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Arizona baseball: Wildcats, Jay Johnson get through MLB Draft in dream fashion

A pretty light draft for Arizona as a whole in 2015

Jason Bartel

When Jay Johnson accepted the Arizona Wildcats head coaching job on Monday, he called the job his "Dream Job" and "The greatest day of my life".

Well, he may have just had his "Dream Draft" as far as trying to get this program righted.

Arizona itself had only three players selected in the MLB Draft. Only Cal and Utah (one each) had fewer players selected throughout the Pac-12.

Two of those players were obvious, and there was never a chance they were coming back in both Kevin Newman and Scott Kingery. When both were officially selected in the Top 50 picks, that just solidified that there will be an entirely new middle infield in Tucson in 2016.

The third pick was a bit of a surprise, as redshirt junior Xavier Borde went in the 36th round. His choice of turning pro or returning to school is totally a personal option, and whether or not he thinks he can turn himself into a high draft pick in 2016. Having the entire starting rotation of Cody Hamlin, Nathan Bannister and Tyger Talley go undrafted could turn out to be huge, plus another year of a guy like Bobby Dalbec only helps ease the transition for Jay Johnson.

But Borde was not the only potential member of the 2016 pitching staff drafted, as four Arizona signees were picked in Javier MedinaMax WotellJio Orozco, and Austin Rubick.

Social media is a big deal to Arizona Athletics, and this was the first action on Johnson's twitter feed after taking the Arizona job. Retweeting this tweet by Tigers pitcher David Price.

At Monday's press conference, which was the first day of the MLB Draft, coach Johnson said "My first message is to the guys who coach (Andy) Lopez just signed. It's a talented group of players that have tremendous upside, have tremendous potential, and have a big, important decision in their life over the next couple days. And fellas, if you were in this room right now to see the support you have, the environment you have, you're coming to Arizona. You're not bypassing this."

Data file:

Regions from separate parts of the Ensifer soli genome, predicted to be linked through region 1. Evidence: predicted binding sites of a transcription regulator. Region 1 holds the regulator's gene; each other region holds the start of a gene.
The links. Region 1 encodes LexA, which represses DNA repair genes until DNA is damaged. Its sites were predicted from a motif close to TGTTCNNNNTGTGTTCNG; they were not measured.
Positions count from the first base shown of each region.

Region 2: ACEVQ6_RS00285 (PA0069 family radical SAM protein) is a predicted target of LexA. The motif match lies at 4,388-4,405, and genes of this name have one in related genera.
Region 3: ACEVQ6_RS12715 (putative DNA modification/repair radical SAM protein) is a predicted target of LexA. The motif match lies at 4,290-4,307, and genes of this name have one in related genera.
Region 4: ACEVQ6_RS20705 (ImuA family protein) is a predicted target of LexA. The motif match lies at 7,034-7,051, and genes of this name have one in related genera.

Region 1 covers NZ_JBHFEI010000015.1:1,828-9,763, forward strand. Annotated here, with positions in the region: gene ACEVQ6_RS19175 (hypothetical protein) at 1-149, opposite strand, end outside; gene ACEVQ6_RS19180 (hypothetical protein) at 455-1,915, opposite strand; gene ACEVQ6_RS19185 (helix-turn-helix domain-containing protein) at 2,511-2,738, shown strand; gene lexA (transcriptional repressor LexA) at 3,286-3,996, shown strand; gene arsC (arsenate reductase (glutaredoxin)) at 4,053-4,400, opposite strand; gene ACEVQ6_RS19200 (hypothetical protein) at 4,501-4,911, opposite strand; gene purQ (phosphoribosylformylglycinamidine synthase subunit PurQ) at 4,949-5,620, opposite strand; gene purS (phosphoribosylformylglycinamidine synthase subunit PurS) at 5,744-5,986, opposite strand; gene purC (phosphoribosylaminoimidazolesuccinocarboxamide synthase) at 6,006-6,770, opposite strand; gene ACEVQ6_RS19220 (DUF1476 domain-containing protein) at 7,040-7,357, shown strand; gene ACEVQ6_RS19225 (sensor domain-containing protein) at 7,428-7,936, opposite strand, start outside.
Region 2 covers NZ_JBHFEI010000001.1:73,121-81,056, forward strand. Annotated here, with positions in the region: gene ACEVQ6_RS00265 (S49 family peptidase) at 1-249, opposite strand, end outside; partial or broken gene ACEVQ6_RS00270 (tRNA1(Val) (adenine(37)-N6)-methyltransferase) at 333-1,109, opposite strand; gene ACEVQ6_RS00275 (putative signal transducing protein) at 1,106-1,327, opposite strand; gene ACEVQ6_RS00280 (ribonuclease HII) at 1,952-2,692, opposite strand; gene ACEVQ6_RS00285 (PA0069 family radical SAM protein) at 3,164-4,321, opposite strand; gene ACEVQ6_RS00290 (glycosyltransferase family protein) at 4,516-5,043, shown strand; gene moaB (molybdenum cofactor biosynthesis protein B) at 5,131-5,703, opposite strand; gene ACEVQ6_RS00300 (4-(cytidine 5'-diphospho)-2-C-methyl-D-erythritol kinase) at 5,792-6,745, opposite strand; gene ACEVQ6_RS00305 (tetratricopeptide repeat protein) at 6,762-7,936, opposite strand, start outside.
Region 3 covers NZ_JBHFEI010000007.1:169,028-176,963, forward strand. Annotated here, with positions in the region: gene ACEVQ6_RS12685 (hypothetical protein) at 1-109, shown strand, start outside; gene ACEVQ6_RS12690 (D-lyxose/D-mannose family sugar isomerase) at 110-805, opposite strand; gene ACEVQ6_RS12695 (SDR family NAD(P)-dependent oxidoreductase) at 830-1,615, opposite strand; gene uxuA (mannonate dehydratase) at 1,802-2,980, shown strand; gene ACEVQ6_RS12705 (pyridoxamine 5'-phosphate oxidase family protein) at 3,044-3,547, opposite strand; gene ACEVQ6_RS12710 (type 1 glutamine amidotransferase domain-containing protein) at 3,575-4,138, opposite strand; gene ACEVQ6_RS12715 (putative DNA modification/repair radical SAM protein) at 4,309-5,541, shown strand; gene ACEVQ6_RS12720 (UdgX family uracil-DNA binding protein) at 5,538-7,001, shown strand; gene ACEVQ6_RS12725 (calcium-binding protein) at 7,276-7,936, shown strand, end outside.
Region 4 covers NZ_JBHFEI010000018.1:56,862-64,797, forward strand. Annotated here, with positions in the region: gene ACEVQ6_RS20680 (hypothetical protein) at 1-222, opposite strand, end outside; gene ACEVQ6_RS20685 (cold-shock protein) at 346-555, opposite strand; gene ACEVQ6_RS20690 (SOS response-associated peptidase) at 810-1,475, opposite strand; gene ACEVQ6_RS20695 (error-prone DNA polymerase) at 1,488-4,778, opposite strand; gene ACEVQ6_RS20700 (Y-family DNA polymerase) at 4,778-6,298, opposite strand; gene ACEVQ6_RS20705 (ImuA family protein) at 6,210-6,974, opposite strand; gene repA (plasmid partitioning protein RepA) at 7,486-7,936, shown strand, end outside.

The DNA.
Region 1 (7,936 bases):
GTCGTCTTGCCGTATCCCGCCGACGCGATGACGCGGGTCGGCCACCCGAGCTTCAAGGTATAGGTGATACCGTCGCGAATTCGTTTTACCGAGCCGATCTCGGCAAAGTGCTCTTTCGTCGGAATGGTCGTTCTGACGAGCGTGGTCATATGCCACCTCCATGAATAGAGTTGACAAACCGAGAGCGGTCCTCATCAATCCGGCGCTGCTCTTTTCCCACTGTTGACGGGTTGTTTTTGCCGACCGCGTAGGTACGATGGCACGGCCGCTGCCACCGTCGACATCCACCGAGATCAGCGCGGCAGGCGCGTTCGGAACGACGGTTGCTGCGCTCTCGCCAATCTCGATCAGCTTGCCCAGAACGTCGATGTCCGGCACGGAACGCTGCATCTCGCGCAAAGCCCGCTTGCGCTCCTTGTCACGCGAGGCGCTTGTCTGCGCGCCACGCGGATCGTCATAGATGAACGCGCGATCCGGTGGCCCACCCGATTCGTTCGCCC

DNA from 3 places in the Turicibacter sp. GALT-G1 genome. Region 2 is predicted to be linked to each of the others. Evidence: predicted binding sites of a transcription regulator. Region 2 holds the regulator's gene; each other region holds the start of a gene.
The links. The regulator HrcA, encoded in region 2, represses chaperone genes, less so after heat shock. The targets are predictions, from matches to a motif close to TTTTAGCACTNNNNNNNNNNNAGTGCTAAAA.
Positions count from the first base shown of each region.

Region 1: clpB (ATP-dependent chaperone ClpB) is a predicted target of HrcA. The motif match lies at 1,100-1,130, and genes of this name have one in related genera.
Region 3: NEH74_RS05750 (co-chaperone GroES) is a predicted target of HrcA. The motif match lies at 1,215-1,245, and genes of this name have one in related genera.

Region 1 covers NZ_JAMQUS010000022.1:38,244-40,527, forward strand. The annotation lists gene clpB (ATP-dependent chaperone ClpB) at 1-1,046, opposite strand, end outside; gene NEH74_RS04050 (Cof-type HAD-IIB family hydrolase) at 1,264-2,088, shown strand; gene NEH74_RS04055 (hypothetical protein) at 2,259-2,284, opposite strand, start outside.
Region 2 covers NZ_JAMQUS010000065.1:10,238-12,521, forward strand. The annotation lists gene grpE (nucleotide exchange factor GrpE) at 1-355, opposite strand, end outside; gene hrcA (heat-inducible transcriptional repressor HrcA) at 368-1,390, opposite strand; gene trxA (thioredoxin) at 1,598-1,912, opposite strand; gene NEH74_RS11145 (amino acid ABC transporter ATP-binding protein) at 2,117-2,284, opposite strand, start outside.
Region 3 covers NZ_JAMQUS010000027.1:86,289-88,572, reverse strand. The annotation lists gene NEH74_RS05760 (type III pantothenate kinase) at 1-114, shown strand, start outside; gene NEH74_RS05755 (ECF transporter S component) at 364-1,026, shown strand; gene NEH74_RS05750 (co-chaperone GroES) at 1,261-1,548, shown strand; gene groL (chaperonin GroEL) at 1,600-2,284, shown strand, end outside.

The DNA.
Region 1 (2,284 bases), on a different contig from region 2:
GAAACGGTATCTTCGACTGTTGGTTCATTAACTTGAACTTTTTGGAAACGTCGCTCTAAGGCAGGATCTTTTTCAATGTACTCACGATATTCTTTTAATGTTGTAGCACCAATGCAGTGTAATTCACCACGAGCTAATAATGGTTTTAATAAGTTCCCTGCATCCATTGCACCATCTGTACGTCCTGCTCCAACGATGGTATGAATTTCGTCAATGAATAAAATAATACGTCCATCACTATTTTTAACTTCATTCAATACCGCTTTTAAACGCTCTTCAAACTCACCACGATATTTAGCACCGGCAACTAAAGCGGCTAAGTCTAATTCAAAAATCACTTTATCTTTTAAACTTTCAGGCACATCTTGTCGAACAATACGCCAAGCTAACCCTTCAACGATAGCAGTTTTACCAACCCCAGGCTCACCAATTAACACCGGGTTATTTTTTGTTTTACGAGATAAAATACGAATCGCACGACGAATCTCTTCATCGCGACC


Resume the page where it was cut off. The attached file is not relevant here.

Since pitching was the issue during the early and middle parts of the season, getting four pitching prospects on campus that are highly-regarded enough to get drafted out of high school is key.

"We gotta get in a couple of these guys' homes that will get drafted probably (Tuesday) or Wednesday," Johnson said. "I've kind of assessed where we have a chance to make an impact and that's where we're going to start."

The timing of the official hiring of Johnson seemed too perfect. The day before the draft started, then having that first press conference just hours before the first picks began rolling in. But it was not the highest priority to get the deal done then.

"I knew it could go all through Omaha," athletic director Greg Byrne told me on Monday. "I had been doing a bunch of research, but I just didn't know how things would shake out from a postseason perspective, so it could have gone on for a lot longer."

"It was an added bonus that we could do it within these time frames," Bryne continued. "But it wasn't the driving force, but it was something I had in mind."

"I have to give Greg a lot of credit on that," Johnson added. "To have an athletic director that understands the dynamic of the draft and our sport, and how it's so much different than any other sport in college athletics was really important."

"Last Friday (May 29th) when we first talked on the phone, that was a point of emphasis for him, and obviously a point of emphasis for me," coach continued.

Changes in the MLB Draft through the Collective Bargaining Agreement between MLB owners and the MLBPA have put an emphasis on the first ten rounds, and "slot values". This has changed how some coaches recruit players, based on what they think their signability will be.

"The real issue with the draft right now is that there's some first-rounder right now that they say 'Instead of giving you two million, let's give 'em 1.5," Andy Lopez explained at the end of the season. "And he says 'Yeah, I'll take a million and a half, what the heck'. And now that $500,000 is available for the 35th round pick. So if there's a 35th rounder sitting down there, (the team's) going 'Yay, we got him'. And then he signs. So the draft means absolutely nothing anymore until it's all done. It's a whole different animal now."

"Last year, we did not have a single player in the recruiting class sign a pro contract," Johnson said of his 2014 class at Nevada. "It's really about not who you sign, but how many good ones you actually get to campus. So my job is not only to get them to say 'Hey, we're coming to the University of Arizona', but really educate them on what is in front of them in terms of, there's two paths to Major League Baseball, one through college and one through the low minor leagues."

"And there's a ton of research that is unbiased that says that for the majority of young players, college is the way to go."

If Johnson can bring in the guys he wants, there's no reason to believe that this program can't get turned around sooner than later.

"We're not that far away," Greg Byrne stated. "Coach Lopez and I talked about that. That's part of what made this job very attractive to (Johnson)."

It's a big few weeks for Johnson, who comes in with the reputation of being a recruiting mastermind. Let's see what kind of tricks he has up his sleeve.